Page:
Do I want to leverage VR to let my employees safely explore a new environment or be guided through a series of retention-based activities? How important is it for my employees to train in a tactile, interactive environment? Is it important for my experience to be fun?
4. Pinpoint VR in your training roadmap
As mentioned above, VR should be considered one piece — albeit an important one — of a larger training apparatus. While VR offers new solutions and unique approaches, you’d be setting yourself up for disappointment if you treat it like a divine solution. Instead, put it in conversation with on-the-job training, one-on-one sessions, classroom-style activities, and other valuable training methods to train your employees as effectively and efficiently as possible.
How do I want my employees to access training — in headsets, on cell phones, and/or at home? Where in the onboarding and training process will I introduce VR? Would employees benefit from a VR introduction before their first day on a new job, or is it important for them to orient themselves in real life before solidifying their training in VR?
5. Plan for a perfect deployment
As is the case with most new programs or technology, it’s best to start small. At Pixvana, we recommend our clients begin with a pilot VR program — a smaller-scale, fast-to-market version of the VR experience — which can be measured and optimized according to the demonstrated strengths and weaknesses based on user analytics.
How many employees do I need to train with this solution? How will needs and expectations vary across that audience? Do I have existing data to compare existing training methods with my new VR solution?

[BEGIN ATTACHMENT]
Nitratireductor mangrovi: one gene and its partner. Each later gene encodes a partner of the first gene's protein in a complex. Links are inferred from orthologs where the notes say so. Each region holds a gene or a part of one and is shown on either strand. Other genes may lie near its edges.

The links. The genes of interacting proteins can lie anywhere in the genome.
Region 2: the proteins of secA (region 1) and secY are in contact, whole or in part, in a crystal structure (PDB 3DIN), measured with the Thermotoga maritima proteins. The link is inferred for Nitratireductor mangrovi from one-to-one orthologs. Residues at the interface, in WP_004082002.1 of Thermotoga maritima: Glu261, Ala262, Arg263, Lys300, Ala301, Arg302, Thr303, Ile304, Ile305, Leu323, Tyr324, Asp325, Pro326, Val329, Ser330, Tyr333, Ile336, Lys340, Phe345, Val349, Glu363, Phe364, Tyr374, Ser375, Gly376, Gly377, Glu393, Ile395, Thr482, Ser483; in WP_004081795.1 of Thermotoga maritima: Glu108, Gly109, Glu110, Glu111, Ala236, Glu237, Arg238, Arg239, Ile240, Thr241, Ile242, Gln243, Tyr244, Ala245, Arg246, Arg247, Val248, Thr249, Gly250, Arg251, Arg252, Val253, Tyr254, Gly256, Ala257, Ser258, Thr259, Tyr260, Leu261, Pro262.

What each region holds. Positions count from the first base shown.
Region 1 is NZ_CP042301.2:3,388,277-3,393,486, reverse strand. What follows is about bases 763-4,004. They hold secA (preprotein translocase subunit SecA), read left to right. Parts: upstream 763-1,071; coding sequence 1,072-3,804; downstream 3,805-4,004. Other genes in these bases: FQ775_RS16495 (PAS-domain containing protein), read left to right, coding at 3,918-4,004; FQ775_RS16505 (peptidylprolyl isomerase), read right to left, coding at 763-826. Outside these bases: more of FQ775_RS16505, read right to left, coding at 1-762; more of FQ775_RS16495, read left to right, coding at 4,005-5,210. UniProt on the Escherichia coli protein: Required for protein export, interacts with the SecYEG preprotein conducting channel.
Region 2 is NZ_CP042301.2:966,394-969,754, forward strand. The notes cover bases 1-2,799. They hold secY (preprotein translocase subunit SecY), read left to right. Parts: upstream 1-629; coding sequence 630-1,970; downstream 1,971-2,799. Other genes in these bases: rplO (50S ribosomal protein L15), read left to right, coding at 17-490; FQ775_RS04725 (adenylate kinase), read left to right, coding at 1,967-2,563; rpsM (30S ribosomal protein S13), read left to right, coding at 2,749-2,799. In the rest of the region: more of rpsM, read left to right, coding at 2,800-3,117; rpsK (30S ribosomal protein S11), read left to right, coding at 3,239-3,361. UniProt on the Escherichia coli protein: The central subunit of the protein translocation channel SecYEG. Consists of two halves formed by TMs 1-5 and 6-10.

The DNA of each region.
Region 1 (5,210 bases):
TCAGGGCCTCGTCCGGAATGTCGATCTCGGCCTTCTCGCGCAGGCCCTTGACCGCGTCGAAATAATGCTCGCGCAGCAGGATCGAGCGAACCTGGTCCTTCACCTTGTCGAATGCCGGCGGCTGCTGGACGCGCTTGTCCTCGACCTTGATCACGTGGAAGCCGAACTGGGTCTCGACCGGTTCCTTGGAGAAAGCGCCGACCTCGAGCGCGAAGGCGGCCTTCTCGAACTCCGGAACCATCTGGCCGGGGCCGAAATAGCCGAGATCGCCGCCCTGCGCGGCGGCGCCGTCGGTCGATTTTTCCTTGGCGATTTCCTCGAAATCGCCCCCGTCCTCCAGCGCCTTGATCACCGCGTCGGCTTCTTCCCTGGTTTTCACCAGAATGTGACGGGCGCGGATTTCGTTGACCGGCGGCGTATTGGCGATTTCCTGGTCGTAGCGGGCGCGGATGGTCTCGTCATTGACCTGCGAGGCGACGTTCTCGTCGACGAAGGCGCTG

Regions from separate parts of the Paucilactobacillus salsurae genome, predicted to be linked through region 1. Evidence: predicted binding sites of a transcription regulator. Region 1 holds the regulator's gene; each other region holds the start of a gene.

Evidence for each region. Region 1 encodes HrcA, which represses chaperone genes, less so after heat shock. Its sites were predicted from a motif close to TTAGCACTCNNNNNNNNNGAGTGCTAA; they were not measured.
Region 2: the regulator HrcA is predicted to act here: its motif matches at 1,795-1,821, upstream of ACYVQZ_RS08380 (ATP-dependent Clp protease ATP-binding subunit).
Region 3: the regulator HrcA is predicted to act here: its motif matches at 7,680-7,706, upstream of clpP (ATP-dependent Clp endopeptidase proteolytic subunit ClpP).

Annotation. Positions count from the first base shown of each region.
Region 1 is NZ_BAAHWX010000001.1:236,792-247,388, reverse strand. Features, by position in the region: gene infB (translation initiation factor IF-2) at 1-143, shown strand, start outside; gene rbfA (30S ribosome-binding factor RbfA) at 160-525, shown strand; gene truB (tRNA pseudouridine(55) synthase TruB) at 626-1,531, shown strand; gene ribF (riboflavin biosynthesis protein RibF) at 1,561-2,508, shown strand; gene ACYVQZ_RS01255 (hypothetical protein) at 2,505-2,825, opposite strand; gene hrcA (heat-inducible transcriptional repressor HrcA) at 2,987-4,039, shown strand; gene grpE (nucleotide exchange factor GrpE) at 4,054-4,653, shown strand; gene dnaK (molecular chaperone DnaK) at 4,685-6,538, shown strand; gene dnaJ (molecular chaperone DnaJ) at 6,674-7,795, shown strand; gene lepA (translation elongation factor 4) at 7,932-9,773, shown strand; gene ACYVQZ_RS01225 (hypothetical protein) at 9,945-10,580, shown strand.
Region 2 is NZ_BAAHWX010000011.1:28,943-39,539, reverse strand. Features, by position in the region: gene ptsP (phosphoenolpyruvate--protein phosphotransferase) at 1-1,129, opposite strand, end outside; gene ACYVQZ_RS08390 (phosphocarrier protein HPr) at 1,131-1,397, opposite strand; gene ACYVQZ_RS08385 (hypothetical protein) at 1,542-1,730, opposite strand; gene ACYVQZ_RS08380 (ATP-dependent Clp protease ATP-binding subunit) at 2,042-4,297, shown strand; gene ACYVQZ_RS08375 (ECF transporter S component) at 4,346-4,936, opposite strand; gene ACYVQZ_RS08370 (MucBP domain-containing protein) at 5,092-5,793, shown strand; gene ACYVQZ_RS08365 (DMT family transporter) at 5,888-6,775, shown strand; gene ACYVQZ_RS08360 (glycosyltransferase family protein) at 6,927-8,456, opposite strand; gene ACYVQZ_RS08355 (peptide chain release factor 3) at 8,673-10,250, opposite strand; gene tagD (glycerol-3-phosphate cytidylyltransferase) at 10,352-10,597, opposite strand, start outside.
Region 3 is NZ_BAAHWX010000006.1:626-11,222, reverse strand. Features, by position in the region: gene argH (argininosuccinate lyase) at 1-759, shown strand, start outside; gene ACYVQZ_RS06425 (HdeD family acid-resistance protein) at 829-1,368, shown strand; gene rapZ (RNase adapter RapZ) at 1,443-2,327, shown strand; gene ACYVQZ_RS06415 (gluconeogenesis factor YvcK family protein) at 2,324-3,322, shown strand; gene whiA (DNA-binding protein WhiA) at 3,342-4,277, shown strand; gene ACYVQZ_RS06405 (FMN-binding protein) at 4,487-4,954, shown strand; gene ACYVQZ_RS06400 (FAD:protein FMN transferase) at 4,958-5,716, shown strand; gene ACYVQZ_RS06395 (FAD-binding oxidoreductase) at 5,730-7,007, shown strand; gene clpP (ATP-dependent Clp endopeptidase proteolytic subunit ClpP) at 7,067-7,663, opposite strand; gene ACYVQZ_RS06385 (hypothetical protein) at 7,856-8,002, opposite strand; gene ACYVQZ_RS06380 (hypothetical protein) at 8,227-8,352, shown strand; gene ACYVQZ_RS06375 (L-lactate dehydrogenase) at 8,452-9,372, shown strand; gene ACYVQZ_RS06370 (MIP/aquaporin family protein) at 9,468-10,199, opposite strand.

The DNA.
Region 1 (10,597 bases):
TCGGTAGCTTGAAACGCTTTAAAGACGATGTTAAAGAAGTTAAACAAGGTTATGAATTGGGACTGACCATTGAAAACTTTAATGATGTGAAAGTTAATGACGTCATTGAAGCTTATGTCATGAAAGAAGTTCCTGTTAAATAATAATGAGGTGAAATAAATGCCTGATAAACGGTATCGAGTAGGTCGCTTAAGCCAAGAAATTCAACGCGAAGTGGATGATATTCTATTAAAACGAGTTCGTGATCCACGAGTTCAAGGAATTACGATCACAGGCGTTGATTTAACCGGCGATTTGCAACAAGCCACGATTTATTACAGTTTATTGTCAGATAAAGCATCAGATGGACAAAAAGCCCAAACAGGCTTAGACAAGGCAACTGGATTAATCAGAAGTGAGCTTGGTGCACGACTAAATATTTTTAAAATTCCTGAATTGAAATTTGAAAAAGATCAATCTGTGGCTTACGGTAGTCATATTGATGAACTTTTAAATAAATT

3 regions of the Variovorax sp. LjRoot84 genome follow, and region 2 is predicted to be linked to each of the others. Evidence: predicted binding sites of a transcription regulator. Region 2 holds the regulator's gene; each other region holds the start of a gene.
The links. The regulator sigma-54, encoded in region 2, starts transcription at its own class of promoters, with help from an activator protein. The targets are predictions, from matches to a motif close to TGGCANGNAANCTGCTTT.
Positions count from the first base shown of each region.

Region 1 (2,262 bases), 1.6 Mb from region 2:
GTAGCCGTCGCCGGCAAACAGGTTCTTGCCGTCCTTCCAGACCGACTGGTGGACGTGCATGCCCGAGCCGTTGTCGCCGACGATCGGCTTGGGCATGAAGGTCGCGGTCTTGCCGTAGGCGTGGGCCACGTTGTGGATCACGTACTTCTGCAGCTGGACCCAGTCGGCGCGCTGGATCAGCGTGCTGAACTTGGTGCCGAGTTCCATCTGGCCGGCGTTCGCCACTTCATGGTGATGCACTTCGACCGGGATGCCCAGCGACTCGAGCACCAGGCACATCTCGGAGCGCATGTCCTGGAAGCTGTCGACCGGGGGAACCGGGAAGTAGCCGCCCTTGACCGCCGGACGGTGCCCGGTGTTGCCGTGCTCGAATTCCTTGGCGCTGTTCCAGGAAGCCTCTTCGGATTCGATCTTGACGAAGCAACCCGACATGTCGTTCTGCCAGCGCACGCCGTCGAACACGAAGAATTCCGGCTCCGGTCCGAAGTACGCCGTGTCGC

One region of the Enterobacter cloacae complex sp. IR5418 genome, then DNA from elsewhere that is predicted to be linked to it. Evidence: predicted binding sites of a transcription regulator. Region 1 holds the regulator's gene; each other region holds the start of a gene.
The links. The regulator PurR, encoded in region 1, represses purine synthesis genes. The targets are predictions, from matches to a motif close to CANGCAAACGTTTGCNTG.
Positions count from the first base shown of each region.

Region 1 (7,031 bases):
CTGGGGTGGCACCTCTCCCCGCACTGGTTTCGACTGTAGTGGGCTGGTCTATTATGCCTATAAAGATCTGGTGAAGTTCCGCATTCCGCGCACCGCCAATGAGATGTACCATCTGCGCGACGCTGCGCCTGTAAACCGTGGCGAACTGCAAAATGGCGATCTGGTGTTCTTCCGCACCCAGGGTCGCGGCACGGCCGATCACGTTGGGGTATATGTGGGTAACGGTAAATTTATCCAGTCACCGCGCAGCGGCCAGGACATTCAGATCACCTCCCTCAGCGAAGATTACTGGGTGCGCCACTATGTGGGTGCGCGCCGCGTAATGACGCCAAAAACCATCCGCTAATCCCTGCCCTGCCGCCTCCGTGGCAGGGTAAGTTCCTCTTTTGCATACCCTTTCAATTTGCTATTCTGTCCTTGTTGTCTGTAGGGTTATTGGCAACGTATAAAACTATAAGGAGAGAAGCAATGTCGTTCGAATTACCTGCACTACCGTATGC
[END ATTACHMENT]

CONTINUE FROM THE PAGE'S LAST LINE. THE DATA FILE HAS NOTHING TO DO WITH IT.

6. Look ahead
VR benefits from remote updates, meaning companies can administer software updates, rework programming, and update processes/branding elements as they change on the fly without having to recall headsets, reprint books, etc. Be sure to take advantage of this fact by locating what information has an expiration date and developing a plan to roll out updates if and when the time to do so comes.
How many times have I had to rewrite existing training materials in the last several years? Does my team have the capacity to make and administer updates, or should we consult with a VR production company? Is there a full-service organization or software program that will support fast updates and changes to my VR curriculum for my in-house production team?
If a full VR experience doesn’t seem like a perfect fit, explore solutions in 360 video or augmented reality. At a lower cost, you can provide immersive experiences in 360 Video, which captures the entire spherical scene around a camera; Augmented Reality, a technology that layers computer-generated images and text onto your view of the real world; or Mixed Reality, a category of augmented reality that blends interactive, 3D content with your environment.
Interested in an XR training program for your organization? Reach out to one of our XR experts today!